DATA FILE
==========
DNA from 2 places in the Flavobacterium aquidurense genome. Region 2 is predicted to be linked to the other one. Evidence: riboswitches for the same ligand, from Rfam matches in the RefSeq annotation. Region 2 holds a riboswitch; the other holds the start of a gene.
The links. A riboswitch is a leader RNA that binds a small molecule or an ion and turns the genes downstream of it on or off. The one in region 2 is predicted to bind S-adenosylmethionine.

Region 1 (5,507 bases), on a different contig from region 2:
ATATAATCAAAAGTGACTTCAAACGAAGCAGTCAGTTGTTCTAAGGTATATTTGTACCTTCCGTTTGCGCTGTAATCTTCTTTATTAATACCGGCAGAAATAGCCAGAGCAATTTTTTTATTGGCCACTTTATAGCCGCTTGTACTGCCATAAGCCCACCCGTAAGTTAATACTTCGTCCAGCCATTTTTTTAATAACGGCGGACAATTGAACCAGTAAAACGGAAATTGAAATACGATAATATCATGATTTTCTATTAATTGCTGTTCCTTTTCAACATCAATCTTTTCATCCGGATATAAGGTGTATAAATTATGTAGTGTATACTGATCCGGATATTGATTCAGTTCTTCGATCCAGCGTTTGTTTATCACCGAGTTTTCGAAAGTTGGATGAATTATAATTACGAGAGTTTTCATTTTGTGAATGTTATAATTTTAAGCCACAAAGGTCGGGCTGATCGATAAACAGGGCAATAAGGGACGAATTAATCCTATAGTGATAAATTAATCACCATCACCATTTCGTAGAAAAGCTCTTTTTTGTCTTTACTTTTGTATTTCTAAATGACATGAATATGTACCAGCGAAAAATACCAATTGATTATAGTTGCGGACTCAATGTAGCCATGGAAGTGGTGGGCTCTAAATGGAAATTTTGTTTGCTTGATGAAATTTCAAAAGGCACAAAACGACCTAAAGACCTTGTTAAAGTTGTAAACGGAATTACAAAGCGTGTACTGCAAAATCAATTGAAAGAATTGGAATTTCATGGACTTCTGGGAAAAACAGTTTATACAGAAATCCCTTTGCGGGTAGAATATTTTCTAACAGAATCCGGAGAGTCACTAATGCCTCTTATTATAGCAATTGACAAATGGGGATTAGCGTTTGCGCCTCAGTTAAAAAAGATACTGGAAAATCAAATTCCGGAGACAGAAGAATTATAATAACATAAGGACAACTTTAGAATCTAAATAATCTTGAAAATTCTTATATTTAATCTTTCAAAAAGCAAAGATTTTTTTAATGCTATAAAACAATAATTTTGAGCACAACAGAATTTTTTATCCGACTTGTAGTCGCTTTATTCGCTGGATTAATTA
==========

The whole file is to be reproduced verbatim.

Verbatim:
DNA from 2 places in the Flavobacterium aquidurense genome. Region 2 is predicted to be linked to the other one. Evidence: riboswitches for the same ligand, from Rfam matches in the RefSeq annotation. Region 2 holds a riboswitch; the other holds the start of a gene.
The links. A riboswitch is a leader RNA that binds a small molecule or an ion and turns the genes downstream of it on or off. The one in region 2 is predicted to bind S-adenosylmethionine.

Region 1 (5,507 bases), on a different contig from region 2:
ATATAATCAAAAGTGACTTCAAACGAAGCAGTCAGTTGTTCTAAGGTATATTTGTACCTTCCGTTTGCGCTGTAATCTTCTTTATTAATACCGGCAGAAATAGCCAGAGCAATTTTTTTATTGGCCACTTTATAGCCGCTTGTACTGCCATAAGCCCACCCGTAAGTTAATACTTCGTCCAGCCATTTTTTTAATAACGGCGGACAATTGAACCAGTAAAACGGAAATTGAAATACGATAATATCATGATTTTCTATTAATTGCTGTTCCTTTTCAACATCAATCTTTTCATCCGGATATAAGGTGTATAAATTATGTAGTGTATACTGATCCGGATATTGATTCAGTTCTTCGATCCAGCGTTTGTTTATCACCGAGTTTTCGAAAGTTGGATGAATTATAATTACGAGAGTTTTCATTTTGTGAATGTTATAATTTTAAGCCACAAAGGTCGGGCTGATCGATAAACAGGGCAATAAGGGACGAATTAATCCTATAGTGATAAATTAATCACCATCACCATTTCGTAGAAAAGCTCTTTTTTGTCTTTACTTTTGTATTTCTAAATGACATGAATATGTACCAGCGAAAAATACCAATTGATTATAGTTGCGGACTCAATGTAGCCATGGAAGTGGTGGGCTCTAAATGGAAATTTTGTTTGCTTGATGAAATTTCAAAAGGCACAAAACGACCTAAAGACCTTGTTAAAGTTGTAAACGGAATTACAAAGCGTGTACTGCAAAATCAATTGAAAGAATTGGAATTTCATGGACTTCTGGGAAAAACAGTTTATACAGAAATCCCTTTGCGGGTAGAATATTTTCTAACAGAATCCGGAGAGTCACTAATGCCTCTTATTATAGCAATTGACAAATGGGGATTAGCGTTTGCGCCTCAGTTAAAAAAGATACTGGAAAATCAAATTCCGGAGACAGAAGAATTATAATAACATAAGGACAACTTTAGAATCTAAATAATCTTGAAAATTCTTATATTTAATCTTTCAAAAAGCAAAGATTTTTTTAATGCTATAAAACAATAATTTTGAGCACAACAGAATTTTTTATCCGACTTGTAGTCGCTTTATTCGCTGGATTAATTA